To the subset of left-of-center political writers who are interested in “theories of change” — how, exactly, various politicians intend to enact the policies they espouse — one of the enduring disappointments of the 2020 Democratic presidential nominating process is that the two finalists stubbornly opposed filibuster reform: elimination of the ability of a Senate minority to stop legislation with just 41 votes. Bernie Sanders claimed he would create a “political revolution” that would somehow overwhelm Republican obstruction in the Senate, while Joe Biden professed to believe he could bring back bipartisanship. As Paul Waldman observed last year, these illusions were not minor:
[I]magine it’s 2021, a Democrat has won the presidency, and Democrats have narrowly taken control of the Senate. That president, even if it’s a relative moderate like Biden, will have campaigned on promises of sweeping change: health-care reform that dramatically expands government’s role in providing coverage, strong action on climate change, steps to address the epidemic of gun violence, infrastructure spending, an increase in the minimum wage, increasing taxes on the wealthy, moves to secure voting rights, reform to drug laws, and so much more.
And if the filibuster remains in place, McConnell can say, “Sorry. You get nothing.” The next Democratic presidency will be an abject failure, both substantively and politically.
Unsurprisingly, Senate Democrats have been reluctant to mess with the single most consequential institutional prerogative of the body in which they serve, though the presidential campaign did move some of them; Elizabeth Warren flatly supported filibuster reform, and Kamala Harris, Amy Klobuchar, and Cory Booker became “open” to the idea.
But with Biden, who served for 36 years as a senator and then another eight years as president of the Senate (a big part of the vice-presidential gig), as the putative Democratic nominee, the idea of filibuster reform as an initiative of the Biden administration seemed remote. That’s until now, as Politico’s Marianne Levine reports:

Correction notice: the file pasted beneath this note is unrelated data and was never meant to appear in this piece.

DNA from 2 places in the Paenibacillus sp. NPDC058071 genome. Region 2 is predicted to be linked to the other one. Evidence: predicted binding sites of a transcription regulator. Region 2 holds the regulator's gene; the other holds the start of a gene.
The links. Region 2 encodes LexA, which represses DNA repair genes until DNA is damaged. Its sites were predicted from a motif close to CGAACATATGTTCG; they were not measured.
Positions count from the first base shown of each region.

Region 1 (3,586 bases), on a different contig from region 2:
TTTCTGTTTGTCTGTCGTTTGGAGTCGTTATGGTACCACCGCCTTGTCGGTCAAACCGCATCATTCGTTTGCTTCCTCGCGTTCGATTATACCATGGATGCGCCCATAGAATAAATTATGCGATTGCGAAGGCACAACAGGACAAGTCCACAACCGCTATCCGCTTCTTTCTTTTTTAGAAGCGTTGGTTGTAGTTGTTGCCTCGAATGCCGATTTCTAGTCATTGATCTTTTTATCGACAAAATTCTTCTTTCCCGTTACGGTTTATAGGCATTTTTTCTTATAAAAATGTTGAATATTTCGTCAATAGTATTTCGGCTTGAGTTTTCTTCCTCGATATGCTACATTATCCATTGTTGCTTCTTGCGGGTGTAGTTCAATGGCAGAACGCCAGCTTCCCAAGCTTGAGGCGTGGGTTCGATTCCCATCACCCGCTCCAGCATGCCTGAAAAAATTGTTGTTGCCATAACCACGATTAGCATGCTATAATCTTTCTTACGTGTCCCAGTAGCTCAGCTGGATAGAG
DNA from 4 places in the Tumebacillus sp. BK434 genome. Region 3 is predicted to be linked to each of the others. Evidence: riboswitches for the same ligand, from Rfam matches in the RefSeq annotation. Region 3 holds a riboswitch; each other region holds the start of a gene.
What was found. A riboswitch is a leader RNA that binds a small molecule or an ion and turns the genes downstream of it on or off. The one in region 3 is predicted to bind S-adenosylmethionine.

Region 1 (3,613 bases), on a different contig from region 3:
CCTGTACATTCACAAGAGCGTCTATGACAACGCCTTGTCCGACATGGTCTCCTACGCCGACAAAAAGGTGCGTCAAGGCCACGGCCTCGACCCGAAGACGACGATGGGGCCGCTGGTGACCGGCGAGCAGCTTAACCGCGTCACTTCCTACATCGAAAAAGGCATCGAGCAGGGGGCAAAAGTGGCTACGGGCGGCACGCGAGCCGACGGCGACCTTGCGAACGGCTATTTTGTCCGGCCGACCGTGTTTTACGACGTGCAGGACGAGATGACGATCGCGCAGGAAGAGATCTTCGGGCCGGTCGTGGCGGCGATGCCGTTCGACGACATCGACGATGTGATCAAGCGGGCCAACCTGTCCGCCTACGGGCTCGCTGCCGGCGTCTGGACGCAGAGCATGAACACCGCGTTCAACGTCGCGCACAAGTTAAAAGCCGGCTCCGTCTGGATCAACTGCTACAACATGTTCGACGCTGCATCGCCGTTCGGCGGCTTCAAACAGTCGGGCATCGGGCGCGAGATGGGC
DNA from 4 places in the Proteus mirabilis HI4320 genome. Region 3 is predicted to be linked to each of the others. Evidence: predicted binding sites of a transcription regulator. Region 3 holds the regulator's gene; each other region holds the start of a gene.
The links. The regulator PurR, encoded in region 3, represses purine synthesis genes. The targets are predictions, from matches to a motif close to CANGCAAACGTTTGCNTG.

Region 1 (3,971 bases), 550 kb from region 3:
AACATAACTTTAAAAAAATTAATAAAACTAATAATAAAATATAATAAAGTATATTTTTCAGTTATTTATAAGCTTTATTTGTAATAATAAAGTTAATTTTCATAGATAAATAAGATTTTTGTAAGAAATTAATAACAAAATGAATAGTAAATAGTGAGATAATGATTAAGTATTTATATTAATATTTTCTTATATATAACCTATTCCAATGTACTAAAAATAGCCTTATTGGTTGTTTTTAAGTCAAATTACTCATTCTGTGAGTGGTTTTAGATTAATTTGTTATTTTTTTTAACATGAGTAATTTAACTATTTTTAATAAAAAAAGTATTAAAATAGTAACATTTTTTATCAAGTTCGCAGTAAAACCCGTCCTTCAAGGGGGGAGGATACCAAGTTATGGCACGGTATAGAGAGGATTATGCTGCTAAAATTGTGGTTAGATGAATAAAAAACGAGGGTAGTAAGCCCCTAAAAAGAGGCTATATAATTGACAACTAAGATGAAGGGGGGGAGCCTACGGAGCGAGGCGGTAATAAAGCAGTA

If Joe Biden wins in November, much of his agenda will hinge on a potentially surprising power-player: Chris Coons …
The Delaware Democrat maintains almost familial ties with Biden, while also enjoying close relationships with GOP senators, with whom he’s starting to have conversations about what the Senate could look like if Biden is elected president …
With Democrats’ odds growing to win the White House and potentially the Senate, lawmakers are beginning to envision life under a Biden administration. And Coons would play a critical role in shepherding the former vice president’s legislative priorities.
Coons used to be the staunchest Democratic opponent of filibuster reform. In 2017, he co-wrote a letter with Republican Susan Collins urging their colleagues to keep the great lever for obstruction in operation, pledging to “partner with our colleagues across the aisle to get things done for the American people.” Hah.
Now Coons is hedging his support for the filibuster:
“I will not stand idly by for four years and watch the Biden administration’s initiatives blocked at every turn,” Coons said. “I am gonna try really hard to find a path forward that doesn’t require removing what’s left of the structural guardrails, but if there’s a Biden administration, it will be inheriting a mess, at home and abroad. It requires urgent and effective action.”
So Coons is warning Mitch McConnell (assuming McConnell is reelected in November) that if he resumes the obstructionist stance he had during Barack Obama’s presidency, filibuster reform will no longer be off the table. And in that clear signal, Coons is very likely speaking for Biden, whose old seat he occupies.
It’s no more than a door cracked open for filibuster reform, but it’s a start.